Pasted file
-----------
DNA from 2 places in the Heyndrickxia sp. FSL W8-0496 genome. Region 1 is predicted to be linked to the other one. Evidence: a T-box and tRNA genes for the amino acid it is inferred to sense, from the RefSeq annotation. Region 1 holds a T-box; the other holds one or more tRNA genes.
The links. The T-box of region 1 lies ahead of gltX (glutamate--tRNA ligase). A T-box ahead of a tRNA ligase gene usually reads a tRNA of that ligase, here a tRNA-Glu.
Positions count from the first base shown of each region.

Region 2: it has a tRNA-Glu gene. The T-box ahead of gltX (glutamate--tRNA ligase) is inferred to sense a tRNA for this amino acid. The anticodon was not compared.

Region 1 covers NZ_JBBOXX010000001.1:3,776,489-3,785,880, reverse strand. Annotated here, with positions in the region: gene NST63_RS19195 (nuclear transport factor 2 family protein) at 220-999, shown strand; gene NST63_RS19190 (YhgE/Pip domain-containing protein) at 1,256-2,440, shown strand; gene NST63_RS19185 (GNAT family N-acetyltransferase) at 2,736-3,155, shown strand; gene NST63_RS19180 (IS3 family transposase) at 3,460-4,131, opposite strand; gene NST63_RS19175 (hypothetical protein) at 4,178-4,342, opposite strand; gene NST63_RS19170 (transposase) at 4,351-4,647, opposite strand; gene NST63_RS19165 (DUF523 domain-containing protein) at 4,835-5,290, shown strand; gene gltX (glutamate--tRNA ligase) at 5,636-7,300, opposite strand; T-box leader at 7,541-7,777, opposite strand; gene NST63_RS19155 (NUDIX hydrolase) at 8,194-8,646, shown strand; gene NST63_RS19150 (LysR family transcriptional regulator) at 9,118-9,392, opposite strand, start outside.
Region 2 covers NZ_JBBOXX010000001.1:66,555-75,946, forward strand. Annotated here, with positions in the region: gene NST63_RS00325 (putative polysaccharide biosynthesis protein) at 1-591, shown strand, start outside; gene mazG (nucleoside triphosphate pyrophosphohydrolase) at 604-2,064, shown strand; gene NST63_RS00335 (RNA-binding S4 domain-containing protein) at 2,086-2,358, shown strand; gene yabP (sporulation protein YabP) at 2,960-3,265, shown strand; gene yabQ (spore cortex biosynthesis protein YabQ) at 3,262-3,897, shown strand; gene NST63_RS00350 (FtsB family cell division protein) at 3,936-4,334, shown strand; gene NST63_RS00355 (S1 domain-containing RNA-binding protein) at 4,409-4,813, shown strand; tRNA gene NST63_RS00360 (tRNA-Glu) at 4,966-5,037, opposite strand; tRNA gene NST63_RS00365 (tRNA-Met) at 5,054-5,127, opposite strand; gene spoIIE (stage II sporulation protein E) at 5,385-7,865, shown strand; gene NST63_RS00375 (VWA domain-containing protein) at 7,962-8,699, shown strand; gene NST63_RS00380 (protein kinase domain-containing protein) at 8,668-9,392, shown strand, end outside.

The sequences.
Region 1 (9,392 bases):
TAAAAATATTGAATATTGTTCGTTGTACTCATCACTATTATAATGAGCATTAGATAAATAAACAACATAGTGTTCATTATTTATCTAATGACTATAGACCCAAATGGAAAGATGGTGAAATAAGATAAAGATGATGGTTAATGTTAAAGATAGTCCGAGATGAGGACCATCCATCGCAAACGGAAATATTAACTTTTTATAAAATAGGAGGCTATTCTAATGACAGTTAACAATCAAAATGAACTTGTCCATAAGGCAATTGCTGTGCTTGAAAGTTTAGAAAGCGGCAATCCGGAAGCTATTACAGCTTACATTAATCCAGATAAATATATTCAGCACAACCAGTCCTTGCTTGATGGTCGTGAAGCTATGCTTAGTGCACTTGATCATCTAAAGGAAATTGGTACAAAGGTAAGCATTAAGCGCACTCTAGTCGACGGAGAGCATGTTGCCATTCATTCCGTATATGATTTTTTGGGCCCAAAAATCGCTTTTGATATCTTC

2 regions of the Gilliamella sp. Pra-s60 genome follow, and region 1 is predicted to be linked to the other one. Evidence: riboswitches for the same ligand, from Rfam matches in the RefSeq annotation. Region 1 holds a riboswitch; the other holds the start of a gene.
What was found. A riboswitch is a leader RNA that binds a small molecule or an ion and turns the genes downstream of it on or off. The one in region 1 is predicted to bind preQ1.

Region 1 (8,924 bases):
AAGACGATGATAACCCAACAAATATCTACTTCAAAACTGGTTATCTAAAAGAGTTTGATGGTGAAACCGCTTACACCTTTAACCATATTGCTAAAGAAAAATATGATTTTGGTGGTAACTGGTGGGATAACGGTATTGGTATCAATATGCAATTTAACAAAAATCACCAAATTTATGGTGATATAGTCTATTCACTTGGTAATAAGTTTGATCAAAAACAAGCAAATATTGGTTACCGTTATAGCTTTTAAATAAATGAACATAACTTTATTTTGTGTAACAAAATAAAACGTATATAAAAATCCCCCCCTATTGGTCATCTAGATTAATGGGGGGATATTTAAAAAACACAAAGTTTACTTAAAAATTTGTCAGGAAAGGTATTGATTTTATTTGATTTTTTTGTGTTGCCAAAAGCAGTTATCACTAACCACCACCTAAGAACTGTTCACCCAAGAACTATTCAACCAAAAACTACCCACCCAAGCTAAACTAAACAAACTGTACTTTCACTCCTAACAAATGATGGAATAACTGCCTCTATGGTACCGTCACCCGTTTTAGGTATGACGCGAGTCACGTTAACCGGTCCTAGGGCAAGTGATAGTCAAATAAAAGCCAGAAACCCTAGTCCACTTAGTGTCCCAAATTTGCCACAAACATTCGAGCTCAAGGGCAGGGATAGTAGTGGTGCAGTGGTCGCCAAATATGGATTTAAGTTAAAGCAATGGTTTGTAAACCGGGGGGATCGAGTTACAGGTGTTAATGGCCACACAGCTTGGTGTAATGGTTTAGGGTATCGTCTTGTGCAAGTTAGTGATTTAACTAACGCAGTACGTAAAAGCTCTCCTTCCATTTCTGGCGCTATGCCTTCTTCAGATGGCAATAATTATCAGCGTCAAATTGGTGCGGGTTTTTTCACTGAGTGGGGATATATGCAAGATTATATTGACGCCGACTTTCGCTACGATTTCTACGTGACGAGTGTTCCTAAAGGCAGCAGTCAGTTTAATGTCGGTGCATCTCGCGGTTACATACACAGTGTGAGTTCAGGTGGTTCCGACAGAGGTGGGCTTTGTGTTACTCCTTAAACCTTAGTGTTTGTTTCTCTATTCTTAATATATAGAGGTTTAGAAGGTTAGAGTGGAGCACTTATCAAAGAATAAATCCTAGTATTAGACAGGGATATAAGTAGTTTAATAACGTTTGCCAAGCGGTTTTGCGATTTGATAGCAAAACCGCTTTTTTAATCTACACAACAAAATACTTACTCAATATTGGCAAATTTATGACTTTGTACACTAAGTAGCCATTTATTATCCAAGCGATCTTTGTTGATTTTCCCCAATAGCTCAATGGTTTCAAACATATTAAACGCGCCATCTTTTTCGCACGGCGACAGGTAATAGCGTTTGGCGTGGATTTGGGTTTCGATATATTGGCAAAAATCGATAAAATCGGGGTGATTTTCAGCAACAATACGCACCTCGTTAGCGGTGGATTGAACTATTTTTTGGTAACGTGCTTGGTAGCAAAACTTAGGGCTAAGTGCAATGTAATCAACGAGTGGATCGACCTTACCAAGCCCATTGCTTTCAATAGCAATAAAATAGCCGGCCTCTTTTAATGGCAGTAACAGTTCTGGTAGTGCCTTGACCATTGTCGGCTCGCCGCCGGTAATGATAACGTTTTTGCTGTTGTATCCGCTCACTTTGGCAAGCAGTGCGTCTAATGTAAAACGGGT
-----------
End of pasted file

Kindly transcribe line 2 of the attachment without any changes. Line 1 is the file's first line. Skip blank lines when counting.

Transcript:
The links. The T-box of region 1 lies ahead of gltX (glutamate--tRNA ligase). A T-box ahead of a tRNA ligase gene usually reads a tRNA of that ligase, here a tRNA-Glu.